The Hotel New Hampshire, John Irving. I like this author. I actually bought these two books (see last entry) at once, just on a whim, from Amazon. I read this one quickly because I had some downtime traveling to and from a conference this week.
Like Garp, this one also has its share of weird sexual stuff. Garp had a strange conception practice, a horribly descriptive rape scene in a book-within-the-book, and hookers; this time it’s hookers (again), a less descriptive but just as horrible rape (this time within the main storyline), torture of the gay family member, and a long-running incest theme woven throughout most of the book. And I’m probably forgetting a few such things from each book. One doesn’t get the impression that Irving is including these things to shock his readers. Rather, these somewhat deviant themes flow quite naturally; in the same way that Steven King’s books seem to bare his psyche for all to read, Irving seems to have some issues. Makes for interesting reading, though.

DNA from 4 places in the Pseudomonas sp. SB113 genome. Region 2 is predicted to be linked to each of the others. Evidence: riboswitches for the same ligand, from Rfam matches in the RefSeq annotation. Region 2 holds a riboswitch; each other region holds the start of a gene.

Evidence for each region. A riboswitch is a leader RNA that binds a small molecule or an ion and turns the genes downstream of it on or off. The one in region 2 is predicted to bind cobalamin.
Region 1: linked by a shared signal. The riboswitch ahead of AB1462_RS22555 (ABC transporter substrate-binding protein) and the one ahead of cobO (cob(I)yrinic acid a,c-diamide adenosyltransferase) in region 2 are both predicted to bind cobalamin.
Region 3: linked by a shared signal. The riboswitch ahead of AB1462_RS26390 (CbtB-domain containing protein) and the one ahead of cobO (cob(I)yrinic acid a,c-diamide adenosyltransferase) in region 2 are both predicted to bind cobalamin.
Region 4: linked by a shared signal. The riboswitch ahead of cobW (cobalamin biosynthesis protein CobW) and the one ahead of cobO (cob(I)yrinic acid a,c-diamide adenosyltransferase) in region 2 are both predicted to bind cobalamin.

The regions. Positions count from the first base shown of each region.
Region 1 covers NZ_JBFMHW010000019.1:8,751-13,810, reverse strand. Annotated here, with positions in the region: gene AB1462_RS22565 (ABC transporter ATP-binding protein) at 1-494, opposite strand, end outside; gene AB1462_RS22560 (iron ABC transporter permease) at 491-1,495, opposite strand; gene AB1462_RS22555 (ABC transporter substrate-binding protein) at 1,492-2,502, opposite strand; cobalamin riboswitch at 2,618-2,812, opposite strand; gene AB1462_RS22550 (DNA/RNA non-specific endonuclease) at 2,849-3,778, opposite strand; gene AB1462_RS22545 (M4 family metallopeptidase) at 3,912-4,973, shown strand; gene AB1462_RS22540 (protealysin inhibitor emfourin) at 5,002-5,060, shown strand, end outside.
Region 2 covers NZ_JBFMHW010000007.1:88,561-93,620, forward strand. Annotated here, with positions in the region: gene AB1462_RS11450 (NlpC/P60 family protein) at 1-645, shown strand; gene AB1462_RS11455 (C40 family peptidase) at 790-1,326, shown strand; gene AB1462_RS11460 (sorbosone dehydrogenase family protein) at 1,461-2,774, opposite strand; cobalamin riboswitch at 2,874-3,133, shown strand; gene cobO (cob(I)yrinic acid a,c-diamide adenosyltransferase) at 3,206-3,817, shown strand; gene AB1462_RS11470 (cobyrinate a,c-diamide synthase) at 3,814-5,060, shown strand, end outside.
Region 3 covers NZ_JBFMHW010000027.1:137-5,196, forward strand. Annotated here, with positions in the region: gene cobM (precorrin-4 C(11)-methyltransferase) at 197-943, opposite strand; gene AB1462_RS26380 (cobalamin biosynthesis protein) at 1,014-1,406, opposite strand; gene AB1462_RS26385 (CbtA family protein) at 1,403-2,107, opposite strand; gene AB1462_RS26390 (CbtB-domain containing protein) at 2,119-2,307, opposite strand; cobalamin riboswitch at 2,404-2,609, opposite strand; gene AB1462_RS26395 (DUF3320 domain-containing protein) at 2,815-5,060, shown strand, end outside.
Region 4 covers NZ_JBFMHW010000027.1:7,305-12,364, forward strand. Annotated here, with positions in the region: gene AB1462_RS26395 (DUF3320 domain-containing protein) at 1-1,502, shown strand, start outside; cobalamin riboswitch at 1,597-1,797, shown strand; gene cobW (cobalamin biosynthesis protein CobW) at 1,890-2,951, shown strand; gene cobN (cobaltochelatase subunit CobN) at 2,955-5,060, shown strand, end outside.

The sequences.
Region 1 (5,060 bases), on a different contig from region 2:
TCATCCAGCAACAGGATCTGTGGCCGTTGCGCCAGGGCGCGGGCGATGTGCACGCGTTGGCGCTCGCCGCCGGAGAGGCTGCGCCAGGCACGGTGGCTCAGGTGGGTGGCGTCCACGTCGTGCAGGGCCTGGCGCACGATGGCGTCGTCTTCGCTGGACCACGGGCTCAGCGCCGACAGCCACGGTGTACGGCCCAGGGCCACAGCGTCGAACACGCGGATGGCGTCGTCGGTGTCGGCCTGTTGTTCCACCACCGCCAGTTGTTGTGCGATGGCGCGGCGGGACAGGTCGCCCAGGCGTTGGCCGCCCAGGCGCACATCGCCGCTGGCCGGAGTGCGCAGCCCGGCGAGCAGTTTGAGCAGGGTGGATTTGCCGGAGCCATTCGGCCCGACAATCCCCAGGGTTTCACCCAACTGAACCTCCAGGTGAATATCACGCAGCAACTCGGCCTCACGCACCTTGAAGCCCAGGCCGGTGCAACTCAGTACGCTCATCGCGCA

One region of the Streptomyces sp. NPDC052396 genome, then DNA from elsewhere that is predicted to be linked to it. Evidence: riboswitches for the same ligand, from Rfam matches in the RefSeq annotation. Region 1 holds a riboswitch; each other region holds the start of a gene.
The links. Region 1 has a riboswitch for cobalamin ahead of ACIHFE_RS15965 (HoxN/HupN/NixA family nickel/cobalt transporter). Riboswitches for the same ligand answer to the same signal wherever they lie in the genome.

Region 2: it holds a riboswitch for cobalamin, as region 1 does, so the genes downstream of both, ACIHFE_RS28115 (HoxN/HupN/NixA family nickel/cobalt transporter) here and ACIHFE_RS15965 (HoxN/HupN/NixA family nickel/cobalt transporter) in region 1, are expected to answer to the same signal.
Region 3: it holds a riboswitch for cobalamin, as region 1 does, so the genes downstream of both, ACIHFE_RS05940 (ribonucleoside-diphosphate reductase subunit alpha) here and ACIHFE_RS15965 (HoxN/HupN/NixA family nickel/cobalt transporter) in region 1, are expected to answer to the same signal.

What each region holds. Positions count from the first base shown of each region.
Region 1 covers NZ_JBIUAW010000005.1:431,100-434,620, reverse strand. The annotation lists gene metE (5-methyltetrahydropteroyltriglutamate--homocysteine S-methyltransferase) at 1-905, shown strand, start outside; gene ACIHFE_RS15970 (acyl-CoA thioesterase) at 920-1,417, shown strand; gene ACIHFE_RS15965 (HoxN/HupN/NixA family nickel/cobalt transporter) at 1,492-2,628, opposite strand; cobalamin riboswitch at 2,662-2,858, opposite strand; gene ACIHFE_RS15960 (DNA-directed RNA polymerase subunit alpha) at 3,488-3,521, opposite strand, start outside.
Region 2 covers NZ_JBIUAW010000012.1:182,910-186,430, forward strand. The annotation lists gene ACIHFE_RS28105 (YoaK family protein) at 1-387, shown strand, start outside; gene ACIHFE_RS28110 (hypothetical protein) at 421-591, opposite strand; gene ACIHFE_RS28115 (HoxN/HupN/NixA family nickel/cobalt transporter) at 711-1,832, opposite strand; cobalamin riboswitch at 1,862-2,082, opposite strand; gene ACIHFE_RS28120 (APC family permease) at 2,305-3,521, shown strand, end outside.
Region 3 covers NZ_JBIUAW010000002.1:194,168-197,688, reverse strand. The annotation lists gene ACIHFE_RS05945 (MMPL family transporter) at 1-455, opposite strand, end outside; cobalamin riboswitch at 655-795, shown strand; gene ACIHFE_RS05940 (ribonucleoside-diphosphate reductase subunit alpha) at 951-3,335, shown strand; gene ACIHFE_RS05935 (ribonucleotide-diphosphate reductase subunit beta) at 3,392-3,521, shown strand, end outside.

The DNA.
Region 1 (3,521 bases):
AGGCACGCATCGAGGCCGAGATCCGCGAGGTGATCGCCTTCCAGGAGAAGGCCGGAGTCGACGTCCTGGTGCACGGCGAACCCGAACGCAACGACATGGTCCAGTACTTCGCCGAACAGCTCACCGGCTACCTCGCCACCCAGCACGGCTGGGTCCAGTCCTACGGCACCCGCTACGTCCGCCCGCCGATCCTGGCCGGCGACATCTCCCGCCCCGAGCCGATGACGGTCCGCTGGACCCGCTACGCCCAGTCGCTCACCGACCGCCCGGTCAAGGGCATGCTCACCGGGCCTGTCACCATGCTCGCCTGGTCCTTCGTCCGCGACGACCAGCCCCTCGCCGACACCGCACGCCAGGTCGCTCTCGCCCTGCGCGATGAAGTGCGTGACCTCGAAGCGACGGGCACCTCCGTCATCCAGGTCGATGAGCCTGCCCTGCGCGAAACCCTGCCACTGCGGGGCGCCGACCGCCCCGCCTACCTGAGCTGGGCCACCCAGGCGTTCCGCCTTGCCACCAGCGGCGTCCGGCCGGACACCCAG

Between these more notable portions of the book is a fun but tragic story. It’s extremely humorous at points. More than that, though, it takes a fairly direct stab at explaining life — through the narrator’s voice and through the quoted sayings of the rest of the family members. The description of the job of a good (literary) agent towards the end seemed especially apt to me; not that I have an agent, but I agree with what he explains is the end result of living without fear. Indirectly, too, Irving says a lot about life — such as the attractive notion that the best way to get beyond a forbidden desire is to overindulge in it.
Like Garp, I had to plow through the very end, but not as much this time. And the fact that the bear-in-a-hotel theme is in both books makes me think I picked two good ones to read in sequence.